Finding all Nash equilibria of a finite game using polynomial algebra Symposium First Online: 20 February 2009 Received: 01 December 2006 Accepted: 28 January 2009 DOI :
10.1007/s00199-009-0447-z

Cite this article as: Datta, R.S. Econ Theory (2010) 42: 55. doi:10.1007/s00199-009-0447-z Abstract The set of Nash equilibria of a finite game is the set of nonnegative solutions to a system of polynomial equations. In this survey article, we describe how to construct certain special games and explain how to find all the complex roots of the corresponding polynomial systems, including all the Nash equilibria. We then explain how to find all the complex roots of the polynomial systems for arbitrary generic games, by polyhedral homotopy continuation starting from the solutions to the specially constructed games. We describe the use of Gröbner bases to solve these polynomial systems and to learn geometric information about how the solution set varies with the payoff functions. Finally, we review the use of the Gambit software package to find all Nash equilibria of a finite game.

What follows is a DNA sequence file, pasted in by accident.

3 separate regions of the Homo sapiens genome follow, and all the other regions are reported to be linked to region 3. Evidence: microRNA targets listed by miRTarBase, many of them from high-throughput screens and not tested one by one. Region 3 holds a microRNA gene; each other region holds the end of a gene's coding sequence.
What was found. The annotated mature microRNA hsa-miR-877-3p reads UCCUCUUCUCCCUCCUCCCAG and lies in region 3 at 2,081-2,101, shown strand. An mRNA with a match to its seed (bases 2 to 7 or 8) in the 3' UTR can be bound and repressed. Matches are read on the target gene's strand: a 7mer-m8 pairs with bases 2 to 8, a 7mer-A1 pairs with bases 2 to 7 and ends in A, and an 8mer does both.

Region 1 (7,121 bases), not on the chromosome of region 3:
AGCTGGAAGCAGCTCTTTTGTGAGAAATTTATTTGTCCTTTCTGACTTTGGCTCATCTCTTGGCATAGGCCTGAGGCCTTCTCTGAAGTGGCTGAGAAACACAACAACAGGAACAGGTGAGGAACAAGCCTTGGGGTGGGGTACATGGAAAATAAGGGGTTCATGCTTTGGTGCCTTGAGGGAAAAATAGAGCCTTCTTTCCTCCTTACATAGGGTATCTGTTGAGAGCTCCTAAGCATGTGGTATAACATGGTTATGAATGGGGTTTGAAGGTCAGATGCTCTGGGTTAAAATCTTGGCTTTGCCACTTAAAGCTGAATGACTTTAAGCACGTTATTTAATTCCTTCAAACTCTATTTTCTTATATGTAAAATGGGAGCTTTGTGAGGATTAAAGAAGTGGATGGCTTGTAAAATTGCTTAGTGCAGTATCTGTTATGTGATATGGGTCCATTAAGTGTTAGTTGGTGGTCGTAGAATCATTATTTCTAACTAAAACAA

Keywords Nash equilibrium Normal form game Algebraic variety Our earlier paper (Datta 2003c) contains much of the material which is surveyed more expansively here. We would like to express our gratitude to the following for generously taking the time to personally discuss with us the use of their software packages: Andrew McLennan and Ted Turocy (Gambit McKelvey et al. 2006), Gert-Martin Greuel (Singular Greuel et al. 2001), and Jan Verschelde (PHC Verschelde 1999). We would also like to thank Gabriela Jeronimo for sending us a preprint of her paper with Daniel Perrucci and Juan Sabia, and Andrew McLennan for suggesting she do so. We would like to thank Richard Fateman and Bernd Sturmfels for supervising the research leading up to that paper, during which the author was partially supported by NSF grant DMS 0138323. We would also like to acknowledge our debt to Bernd Sturmfels, especially for teaching us about the application of polynomial algebra to Nash equilibria, in the lectures leading to Sturmfels (2002).

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